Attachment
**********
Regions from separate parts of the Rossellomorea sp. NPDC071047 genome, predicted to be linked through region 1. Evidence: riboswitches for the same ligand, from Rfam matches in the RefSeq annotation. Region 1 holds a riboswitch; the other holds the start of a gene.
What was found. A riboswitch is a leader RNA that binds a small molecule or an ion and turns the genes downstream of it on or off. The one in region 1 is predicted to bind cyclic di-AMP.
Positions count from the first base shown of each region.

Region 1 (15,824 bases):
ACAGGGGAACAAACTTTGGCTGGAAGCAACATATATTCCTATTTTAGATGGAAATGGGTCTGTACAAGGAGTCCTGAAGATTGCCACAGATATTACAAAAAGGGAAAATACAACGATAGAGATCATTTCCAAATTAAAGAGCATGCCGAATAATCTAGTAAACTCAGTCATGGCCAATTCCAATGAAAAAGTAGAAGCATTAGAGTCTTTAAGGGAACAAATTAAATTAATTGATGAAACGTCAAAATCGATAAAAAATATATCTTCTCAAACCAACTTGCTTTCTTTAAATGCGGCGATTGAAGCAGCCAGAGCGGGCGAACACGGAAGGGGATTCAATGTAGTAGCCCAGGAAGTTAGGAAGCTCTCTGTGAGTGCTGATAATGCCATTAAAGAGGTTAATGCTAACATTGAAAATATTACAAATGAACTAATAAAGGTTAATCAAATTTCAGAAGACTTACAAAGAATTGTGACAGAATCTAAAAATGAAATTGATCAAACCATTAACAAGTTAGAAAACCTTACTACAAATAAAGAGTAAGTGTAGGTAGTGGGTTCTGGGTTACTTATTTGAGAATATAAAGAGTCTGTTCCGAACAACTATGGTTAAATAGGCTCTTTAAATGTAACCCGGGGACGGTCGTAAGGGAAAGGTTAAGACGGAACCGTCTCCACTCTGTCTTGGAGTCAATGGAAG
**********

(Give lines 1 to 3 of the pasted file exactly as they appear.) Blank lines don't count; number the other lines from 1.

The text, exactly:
Regions from separate parts of the Rossellomorea sp. NPDC071047 genome, predicted to be linked through region 1. Evidence: riboswitches for the same ligand, from Rfam matches in the RefSeq annotation. Region 1 holds a riboswitch; the other holds the start of a gene.
What was found. A riboswitch is a leader RNA that binds a small molecule or an ion and turns the genes downstream of it on or off. The one in region 1 is predicted to bind cyclic di-AMP.
Positions count from the first base shown of each region.